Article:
06th Sep 2012
It's a weird mix of technology, social science, game theory, psychology, spirituality, and the mobile life. Apps that tell you what to do, but with no particular goal — sometimes referred to as "serendipity generators" — aren't useful per se. But that's the point.
As this NewScientist article says, such apps (uncertainty generators?) have a common theme: Encouraging you to try new things. Good examples are GetLostBot and Serendipitor. As you can see on Serendipitor's homepage, a typical sequence of GPS-based directions delivered to your phone goes:
1. Head south on (road) towards (landmark).
2. Follow someone until they go inside (building). Take a photo.
3. Head west on (road) for two minutes, then ask someone to give you directions to (road).
4. Walk for five minutes, then stop for two minutes.
It sounds ridiculous, but after a little thinking, it makes some sense. Assuming it's a holiday today, what else would you do? If the answer is "watch TV channels, just like last week" or "nothing in particular," why not try something new? The question is genuine: It makes as much sense to do something new and meaningless (and possibly discover something) — as to do something familiar and meaningless (like flipping channels without expecting to finding a good show).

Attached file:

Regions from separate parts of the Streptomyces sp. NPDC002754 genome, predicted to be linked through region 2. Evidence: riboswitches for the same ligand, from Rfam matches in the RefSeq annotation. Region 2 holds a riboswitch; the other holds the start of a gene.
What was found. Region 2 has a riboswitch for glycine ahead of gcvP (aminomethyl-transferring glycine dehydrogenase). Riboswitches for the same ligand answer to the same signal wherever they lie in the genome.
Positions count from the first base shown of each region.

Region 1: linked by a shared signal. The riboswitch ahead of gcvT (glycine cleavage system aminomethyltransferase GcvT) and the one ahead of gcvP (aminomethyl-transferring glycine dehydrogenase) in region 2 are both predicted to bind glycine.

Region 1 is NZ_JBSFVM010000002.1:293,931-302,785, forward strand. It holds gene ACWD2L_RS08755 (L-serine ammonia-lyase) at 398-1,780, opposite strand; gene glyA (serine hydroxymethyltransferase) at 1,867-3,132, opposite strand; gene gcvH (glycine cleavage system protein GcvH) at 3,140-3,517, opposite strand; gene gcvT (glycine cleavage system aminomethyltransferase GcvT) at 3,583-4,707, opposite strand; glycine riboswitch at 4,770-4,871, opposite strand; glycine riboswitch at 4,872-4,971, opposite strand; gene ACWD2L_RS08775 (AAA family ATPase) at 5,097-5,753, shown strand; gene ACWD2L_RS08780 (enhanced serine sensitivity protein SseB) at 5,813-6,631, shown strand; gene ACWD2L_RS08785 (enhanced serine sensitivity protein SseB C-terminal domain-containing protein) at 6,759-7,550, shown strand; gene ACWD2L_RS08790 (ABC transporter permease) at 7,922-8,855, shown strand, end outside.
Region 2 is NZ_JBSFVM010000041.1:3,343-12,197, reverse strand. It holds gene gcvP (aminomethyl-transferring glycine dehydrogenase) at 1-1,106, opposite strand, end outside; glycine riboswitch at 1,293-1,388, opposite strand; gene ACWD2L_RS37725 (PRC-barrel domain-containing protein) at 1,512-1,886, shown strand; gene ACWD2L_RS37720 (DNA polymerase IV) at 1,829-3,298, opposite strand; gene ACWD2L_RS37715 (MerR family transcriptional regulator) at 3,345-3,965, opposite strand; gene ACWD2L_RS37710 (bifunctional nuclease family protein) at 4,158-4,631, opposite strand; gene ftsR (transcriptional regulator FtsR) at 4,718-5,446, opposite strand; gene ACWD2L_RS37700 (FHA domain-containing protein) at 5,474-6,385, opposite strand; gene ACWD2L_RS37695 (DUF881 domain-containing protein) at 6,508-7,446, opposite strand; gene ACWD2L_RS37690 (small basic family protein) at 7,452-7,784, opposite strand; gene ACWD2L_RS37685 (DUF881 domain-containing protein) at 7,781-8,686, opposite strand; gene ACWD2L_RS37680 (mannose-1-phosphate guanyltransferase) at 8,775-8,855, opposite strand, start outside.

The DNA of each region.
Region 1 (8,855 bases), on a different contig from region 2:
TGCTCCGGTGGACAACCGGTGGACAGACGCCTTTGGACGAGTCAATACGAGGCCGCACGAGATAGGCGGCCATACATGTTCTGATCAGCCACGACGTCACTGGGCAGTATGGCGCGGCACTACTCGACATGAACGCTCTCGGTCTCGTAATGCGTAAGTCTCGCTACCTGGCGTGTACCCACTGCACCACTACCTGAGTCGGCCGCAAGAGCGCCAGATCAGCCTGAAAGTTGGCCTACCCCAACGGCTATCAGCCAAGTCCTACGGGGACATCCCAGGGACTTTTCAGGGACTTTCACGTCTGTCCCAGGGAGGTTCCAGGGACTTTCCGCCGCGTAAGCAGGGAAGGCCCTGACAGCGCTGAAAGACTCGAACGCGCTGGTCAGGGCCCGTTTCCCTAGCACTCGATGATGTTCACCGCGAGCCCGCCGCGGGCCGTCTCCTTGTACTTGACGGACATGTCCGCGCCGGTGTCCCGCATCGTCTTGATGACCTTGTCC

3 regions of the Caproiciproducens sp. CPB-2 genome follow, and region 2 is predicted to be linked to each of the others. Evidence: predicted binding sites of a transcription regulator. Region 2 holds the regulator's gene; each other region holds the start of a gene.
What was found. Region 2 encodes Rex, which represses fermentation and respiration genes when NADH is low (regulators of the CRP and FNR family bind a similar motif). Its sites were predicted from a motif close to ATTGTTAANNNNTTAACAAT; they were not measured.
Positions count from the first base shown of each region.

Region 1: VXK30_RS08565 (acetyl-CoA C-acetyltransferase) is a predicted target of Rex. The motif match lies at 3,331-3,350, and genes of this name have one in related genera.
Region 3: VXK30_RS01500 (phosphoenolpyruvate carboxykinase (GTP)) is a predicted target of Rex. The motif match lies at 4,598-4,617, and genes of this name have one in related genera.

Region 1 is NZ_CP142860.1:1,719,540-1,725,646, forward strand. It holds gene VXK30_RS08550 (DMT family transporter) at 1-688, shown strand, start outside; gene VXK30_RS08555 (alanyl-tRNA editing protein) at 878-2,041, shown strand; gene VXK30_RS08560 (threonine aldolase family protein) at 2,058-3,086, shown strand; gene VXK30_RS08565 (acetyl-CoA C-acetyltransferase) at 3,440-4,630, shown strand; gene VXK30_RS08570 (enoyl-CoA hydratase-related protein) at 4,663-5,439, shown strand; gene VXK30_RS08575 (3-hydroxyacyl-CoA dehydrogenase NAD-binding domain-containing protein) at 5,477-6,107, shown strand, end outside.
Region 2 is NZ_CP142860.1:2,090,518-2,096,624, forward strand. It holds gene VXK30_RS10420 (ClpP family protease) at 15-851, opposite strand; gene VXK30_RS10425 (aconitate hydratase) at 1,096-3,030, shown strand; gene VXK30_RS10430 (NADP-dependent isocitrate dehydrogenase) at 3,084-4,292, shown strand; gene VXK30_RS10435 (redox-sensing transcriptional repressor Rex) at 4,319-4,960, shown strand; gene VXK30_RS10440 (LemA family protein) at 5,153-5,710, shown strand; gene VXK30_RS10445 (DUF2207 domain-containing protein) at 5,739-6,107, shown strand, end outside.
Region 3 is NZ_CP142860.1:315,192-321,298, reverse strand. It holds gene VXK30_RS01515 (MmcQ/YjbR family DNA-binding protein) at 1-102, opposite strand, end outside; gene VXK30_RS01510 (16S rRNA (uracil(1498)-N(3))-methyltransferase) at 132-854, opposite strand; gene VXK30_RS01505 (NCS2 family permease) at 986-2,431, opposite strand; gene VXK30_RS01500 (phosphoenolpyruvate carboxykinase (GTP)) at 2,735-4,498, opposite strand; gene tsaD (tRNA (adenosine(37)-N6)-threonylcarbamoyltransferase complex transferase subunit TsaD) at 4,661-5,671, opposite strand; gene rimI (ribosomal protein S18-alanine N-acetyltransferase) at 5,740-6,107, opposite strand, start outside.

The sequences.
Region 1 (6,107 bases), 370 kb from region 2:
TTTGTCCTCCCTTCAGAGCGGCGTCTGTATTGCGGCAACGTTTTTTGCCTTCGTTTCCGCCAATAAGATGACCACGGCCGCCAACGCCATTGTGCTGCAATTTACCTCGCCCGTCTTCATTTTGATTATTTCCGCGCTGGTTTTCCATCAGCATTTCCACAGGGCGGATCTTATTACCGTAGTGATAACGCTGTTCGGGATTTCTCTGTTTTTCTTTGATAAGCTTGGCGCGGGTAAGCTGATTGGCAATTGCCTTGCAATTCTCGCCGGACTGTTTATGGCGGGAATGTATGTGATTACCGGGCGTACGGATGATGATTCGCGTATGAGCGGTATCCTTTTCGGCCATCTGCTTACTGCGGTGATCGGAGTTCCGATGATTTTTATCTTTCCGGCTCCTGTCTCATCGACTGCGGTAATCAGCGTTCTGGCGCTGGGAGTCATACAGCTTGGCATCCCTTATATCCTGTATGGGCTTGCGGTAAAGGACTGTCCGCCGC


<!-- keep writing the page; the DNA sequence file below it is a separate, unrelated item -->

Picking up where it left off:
Some among this peculiar crop of apps might actually get you to find something worthwhile: GetLostBot tracks your movements on Foursquare, and if you're going to one place too often, it suggests a different place nearby.
The NewScientist article and the app homepages elaborate upon the theme of certainty/uncertainty. As our tools get more sophisticated, we're restricting our choices instead of expanding them. Online communication is a good example.
Regular exchanges on Facebook are usually with people we know; before Facebook and blogs, online friends used to happen only by chance, based on common interests — interests that weren't stated upfront. In, say, 1999, we'd come upon an interesting site and mail the author with a comment or point of debate — which would often lead to a long online friendship. No photos, no stated interests or favourite hangouts.
Paradoxically, standardised profiles mean we make fewer friends online; we choose who we want to meet. "Uncertainty apps" remind us that we're closing our boundaries more tightly as the possibilities expand.
There is, of course, a logical problem with an app like GetLostBot: Why would you follow what the bot says? Can't you think up random directions yourself?
You can. But you wouldn't, because it's silly. Hence the app: It tells you what to do, so you do it. (If you decided to use it, that is.)
That's actually a lot like TV, work schedules, and traffic — where someone else decides what actions you perform.
I'll admit it's all very confusing when you do think about it.
So what was the point of this post? Nothing, really — I wasn't trying to get anywhere with it. That's the point.
Maybe I need to get on Meetmoi.
TechTree Blog: Use An Anti-GPS App...
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